Motivation is the reason or purpose behind action, or what causes one to act in a particular manner. Motivation can either be intrinsic or extrinsic in nature, yet it rests solely within the power of the individual actor to be motivated (or not) by intrinsic and extrinsic motivators. Motivation is an extremely important topic of discussion in the larger discourse on leadership. It is important because it provides the basis for human action, or inaction. Leaders must be able to understand what motivates their followers in a hope to use that knowledge to guide them to behave in a certain way that is beneficial for the organization. To do so, it behooves leaders to understand the basic concepts and theories of motivation that abound.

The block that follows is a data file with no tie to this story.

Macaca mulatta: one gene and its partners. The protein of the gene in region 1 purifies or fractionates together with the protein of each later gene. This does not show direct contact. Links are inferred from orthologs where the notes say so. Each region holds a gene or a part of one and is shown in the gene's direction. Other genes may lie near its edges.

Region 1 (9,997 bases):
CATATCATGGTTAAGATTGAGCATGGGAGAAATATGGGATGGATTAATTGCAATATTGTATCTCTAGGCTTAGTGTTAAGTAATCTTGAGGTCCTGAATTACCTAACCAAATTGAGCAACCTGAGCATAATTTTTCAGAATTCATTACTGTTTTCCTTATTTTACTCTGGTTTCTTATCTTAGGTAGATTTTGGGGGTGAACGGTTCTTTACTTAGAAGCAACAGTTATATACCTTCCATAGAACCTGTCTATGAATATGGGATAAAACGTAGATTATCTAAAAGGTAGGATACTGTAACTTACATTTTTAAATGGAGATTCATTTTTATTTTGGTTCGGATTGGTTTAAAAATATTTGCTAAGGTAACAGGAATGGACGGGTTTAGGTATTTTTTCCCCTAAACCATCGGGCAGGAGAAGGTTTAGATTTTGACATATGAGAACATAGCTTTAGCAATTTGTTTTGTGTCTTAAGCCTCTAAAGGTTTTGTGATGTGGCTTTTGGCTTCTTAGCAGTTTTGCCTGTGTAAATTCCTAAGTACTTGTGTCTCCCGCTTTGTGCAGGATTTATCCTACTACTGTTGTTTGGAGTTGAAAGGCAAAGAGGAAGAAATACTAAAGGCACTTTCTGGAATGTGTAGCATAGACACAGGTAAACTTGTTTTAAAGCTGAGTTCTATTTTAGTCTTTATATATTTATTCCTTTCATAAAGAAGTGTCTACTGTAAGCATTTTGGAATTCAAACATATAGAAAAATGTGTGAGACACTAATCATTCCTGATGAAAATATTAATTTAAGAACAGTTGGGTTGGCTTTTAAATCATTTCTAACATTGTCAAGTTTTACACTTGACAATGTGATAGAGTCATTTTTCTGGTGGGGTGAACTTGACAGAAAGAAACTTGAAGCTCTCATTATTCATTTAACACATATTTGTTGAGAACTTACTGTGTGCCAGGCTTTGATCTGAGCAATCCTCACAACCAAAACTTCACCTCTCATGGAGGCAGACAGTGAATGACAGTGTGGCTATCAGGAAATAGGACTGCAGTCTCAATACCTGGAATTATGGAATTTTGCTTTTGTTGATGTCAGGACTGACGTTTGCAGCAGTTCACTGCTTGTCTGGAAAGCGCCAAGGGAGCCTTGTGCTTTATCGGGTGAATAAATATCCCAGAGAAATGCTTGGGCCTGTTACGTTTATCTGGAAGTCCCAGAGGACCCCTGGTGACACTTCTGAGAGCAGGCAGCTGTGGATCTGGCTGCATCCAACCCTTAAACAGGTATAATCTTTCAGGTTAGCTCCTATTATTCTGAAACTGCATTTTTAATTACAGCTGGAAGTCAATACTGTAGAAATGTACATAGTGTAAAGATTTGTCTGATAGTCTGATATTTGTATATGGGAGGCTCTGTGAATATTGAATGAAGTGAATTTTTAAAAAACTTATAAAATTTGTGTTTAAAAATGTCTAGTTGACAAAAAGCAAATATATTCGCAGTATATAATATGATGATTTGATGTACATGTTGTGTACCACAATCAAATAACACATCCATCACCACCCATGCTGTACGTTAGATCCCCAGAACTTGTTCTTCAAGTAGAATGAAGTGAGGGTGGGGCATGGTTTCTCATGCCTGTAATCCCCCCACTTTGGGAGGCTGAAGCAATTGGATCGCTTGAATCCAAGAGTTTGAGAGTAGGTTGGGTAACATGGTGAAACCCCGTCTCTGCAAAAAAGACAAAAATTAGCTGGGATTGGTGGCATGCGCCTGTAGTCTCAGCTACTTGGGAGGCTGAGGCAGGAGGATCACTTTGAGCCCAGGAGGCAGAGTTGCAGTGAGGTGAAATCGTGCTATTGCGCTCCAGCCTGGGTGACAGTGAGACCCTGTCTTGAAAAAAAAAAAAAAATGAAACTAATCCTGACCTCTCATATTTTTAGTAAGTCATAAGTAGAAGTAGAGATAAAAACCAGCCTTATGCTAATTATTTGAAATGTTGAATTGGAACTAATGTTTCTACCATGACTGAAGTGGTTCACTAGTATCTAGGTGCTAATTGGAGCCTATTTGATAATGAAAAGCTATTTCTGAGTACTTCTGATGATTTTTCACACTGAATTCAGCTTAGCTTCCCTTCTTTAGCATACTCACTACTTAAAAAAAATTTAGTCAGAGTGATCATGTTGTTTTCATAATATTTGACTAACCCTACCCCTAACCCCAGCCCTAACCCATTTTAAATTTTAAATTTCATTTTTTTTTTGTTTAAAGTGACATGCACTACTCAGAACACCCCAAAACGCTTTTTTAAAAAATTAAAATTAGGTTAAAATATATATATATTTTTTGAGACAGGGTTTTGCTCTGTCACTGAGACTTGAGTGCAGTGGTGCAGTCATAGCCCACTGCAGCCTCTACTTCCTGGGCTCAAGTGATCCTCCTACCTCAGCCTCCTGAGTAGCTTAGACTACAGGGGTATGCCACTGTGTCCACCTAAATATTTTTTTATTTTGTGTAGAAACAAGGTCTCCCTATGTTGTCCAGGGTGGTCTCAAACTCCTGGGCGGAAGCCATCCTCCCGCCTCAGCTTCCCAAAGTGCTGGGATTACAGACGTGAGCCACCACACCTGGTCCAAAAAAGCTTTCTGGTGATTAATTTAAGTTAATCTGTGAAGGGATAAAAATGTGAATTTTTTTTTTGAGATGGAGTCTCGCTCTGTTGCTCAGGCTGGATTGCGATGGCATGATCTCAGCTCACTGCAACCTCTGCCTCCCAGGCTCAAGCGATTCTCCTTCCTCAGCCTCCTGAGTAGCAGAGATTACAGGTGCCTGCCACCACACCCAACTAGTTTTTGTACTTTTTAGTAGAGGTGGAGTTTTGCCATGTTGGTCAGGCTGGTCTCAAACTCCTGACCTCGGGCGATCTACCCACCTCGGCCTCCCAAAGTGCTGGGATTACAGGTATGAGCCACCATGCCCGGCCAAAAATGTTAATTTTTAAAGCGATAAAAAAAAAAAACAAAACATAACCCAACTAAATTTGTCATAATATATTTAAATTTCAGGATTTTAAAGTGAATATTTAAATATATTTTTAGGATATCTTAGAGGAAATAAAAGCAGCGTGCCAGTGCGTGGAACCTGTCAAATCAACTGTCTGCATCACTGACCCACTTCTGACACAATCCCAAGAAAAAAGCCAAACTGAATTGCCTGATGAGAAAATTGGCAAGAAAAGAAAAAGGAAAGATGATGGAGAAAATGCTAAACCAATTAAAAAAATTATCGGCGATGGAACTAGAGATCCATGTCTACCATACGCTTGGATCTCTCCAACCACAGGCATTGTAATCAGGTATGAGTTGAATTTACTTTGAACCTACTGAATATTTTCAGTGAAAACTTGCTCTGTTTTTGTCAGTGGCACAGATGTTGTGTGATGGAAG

There is no shortage of motivational theories, just as there is none for leadership theories; however there are a few particularly important ones. It is interesting to note that even some of the most notable ideas of motivation are nothing more than untested hypotheses with simple anecdotal observations as a backbone that has served for years of...
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...role in aiding a leader in navigating the influence relationship of leadership. It also provides a greater level of cultural, and personal, awareness. Motivators, tweaked by persuasion, can be very powerful and lead to colossal good or catastrophic action. One must be ever mindful of one’s motivation for action and remain consistent with one’s commitments, ethics, and ethos.
Jennings, K & Stahl-Wert, J. (2003). The serving leader. San Francisco: Berrett-Koehler.
Osland, J. S., Kolb, D. A., Rubin, I. M., & Turner, M. E. (Eds.). (2007). The organizational behavior: An experiential approach (8th ed.). Upper Saddle River, NJ: Pearson Prentice Hall.
Rost, J. C. (1993). Leadership for the twenty-first century. Westport, CT: Praeger.
Steers, R. M., Porter, L. W., & Bigley, G. A. (1996). Motivation and leadership at work. (6th ed.) New York: McGraw-Hill.
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